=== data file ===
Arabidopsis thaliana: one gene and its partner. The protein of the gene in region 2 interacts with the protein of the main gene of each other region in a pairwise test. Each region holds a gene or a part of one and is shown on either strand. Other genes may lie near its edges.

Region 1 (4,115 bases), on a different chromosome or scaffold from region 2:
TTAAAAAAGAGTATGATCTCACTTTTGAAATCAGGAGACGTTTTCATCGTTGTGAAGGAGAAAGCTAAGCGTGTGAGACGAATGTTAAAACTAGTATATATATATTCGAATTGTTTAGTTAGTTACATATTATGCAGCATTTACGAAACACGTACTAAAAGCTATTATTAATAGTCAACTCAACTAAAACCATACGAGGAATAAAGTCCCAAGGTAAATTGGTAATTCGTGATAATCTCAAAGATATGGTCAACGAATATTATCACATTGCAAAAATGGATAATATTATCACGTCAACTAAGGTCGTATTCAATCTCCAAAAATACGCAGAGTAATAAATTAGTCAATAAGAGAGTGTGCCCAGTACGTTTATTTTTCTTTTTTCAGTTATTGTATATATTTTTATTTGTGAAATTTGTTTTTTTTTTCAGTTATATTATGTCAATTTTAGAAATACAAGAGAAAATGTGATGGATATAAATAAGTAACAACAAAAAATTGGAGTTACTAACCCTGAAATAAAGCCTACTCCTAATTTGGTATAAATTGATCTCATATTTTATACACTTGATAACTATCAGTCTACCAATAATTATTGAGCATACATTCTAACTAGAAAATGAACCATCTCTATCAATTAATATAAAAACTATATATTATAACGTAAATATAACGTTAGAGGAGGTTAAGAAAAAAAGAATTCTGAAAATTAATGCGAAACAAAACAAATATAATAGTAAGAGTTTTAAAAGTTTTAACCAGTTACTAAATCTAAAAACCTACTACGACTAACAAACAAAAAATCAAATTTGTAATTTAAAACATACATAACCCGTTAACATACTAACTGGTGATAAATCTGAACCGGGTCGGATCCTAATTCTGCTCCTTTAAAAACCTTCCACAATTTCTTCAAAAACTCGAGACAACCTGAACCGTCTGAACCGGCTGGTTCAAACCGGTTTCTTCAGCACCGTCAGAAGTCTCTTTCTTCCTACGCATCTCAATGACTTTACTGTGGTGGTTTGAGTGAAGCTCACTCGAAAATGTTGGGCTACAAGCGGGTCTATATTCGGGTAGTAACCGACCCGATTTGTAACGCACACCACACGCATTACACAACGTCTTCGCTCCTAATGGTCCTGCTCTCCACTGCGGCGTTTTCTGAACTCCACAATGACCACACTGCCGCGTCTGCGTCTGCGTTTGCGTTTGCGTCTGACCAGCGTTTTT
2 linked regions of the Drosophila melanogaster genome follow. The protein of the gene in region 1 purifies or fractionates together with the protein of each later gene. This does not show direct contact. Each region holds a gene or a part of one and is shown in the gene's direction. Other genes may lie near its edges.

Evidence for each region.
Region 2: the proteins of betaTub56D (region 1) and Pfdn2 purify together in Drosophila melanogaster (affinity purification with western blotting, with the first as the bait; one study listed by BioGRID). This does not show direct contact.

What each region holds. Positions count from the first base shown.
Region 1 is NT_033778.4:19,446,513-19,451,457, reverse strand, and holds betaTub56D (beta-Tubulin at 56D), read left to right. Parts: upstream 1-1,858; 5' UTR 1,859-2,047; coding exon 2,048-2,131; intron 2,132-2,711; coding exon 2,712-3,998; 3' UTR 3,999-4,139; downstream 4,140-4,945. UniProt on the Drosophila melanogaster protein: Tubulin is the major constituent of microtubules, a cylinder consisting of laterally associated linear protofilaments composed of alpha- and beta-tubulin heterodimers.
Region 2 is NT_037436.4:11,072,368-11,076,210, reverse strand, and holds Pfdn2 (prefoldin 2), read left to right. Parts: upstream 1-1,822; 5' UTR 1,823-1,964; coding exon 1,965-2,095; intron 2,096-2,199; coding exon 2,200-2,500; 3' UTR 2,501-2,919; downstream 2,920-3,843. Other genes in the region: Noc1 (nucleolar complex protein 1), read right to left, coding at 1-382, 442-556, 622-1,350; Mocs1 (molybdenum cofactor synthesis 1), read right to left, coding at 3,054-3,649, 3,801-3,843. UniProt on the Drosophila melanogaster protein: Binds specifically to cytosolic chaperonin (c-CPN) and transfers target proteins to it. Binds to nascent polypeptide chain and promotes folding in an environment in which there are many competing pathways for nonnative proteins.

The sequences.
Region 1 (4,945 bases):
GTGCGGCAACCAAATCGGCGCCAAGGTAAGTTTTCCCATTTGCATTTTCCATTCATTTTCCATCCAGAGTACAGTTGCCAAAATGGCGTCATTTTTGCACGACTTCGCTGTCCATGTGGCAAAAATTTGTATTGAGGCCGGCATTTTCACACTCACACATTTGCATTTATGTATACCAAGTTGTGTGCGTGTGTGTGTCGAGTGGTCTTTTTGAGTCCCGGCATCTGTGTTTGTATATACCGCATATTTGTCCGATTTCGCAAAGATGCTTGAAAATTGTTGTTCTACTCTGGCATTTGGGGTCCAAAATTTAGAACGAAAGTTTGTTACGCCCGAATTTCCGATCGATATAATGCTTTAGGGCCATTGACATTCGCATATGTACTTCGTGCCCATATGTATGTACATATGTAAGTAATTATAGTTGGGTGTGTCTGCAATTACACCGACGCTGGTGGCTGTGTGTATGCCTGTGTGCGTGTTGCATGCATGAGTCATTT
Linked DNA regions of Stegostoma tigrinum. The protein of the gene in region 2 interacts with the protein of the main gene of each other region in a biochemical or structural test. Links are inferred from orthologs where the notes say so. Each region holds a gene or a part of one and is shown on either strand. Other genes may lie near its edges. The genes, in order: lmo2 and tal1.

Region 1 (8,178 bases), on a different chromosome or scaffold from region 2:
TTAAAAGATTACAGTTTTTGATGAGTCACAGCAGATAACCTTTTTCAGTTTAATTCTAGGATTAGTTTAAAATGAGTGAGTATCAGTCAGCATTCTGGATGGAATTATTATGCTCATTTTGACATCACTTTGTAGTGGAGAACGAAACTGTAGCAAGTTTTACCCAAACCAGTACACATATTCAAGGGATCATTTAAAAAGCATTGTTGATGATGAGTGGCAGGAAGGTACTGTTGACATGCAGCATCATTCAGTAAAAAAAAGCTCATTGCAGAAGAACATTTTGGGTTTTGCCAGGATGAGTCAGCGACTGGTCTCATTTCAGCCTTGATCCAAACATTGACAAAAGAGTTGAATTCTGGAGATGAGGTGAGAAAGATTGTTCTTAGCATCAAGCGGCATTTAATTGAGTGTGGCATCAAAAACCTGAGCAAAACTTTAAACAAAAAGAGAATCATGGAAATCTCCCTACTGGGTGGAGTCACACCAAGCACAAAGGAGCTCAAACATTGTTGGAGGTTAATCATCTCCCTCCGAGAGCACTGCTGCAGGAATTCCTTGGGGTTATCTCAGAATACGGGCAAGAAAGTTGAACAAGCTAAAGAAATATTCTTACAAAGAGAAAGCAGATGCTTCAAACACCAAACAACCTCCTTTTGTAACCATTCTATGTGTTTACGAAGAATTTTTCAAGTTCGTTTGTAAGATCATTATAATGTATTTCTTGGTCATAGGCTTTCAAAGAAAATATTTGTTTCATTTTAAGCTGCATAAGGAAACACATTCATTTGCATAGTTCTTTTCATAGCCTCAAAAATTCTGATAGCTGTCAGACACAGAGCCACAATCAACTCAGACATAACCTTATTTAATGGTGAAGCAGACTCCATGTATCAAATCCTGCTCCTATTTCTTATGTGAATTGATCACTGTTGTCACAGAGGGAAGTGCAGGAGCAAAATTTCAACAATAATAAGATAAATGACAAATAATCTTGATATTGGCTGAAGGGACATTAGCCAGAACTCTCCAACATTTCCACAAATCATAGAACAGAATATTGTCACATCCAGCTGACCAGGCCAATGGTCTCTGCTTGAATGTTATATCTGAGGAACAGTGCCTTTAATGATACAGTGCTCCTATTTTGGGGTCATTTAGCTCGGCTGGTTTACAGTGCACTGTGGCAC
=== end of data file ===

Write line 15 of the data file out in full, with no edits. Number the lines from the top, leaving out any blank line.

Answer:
TTAAAAGATTACAGTTTTTGATGAGTCACAGCAGATAACCTTTTTCAGTTTAATTCTAGGATTAGTTTAAAATGAGTGAGTATCAGTCAGCATTCTGGATGGAATTATTATGCTCATTTTGACATCACTTTGTAGTGGAGAACGAAACTGTAGCAAGTTTTACCCAAACCAGTACACATATTCAAGGGATCATTTAAAAAGCATTGTTGATGATGAGTGGCAGGAAGGTACTGTTGACATGCAGCATCATTCAGTAAAAAAAAGCTCATTGCAGAAGAACATTTTGGGTTTTGCCAGGATGAGTCAGCGACTGGTCTCATTTCAGCCTTGATCCAAACATTGACAAAAGAGTTGAATTCTGGAGATGAGGTGAGAAAGATTGTTCTTAGCATCAAGCGGCATTTAATTGAGTGTGGCATCAAAAACCTGAGCAAAACTTTAAACAAAAAGAGAATCATGGAAATCTCCCTACTGGGTGGAGTCACACCAAGCACAAAGGAGCTCAAACATTGTTGGAGGTTAATCATCTCCCTCCGAGAGCACTGCTGCAGGAATTCCTTGGGGTTATCTCAGAATACGGGCAAGAAAGTTGAACAAGCTAAAGAAATATTCTTACAAAGAGAAAGCAGATGCTTCAAACACCAAACAACCTCCTTTTGTAACCATTCTATGTGTTTACGAAGAATTTTTCAAGTTCGTTTGTAAGATCATTATAATGTATTTCTTGGTCATAGGCTTTCAAAGAAAATATTTGTTTCATTTTAAGCTGCATAAGGAAACACATTCATTTGCATAGTTCTTTTCATAGCCTCAAAAATTCTGATAGCTGTCAGACACAGAGCCACAATCAACTCAGACATAACCTTATTTAATGGTGAAGCAGACTCCATGTATCAAATCCTGCTCCTATTTCTTATGTGAATTGATCACTGTTGTCACAGAGGGAAGTGCAGGAGCAAAATTTCAACAATAATAAGATAAATGACAAATAATCTTGATATTGGCTGAAGGGACATTAGCCAGAACTCTCCAACATTTCCACAAATCATAGAACAGAATATTGTCACATCCAGCTGACCAGGCCAATGGTCTCTGCTTGAATGTTATATCTGAGGAACAGTGCCTTTAATGATACAGTGCTCCTATTTTGGGGTCATTTAGCTCGGCTGGTTTACAGTGCACTGTGGCAC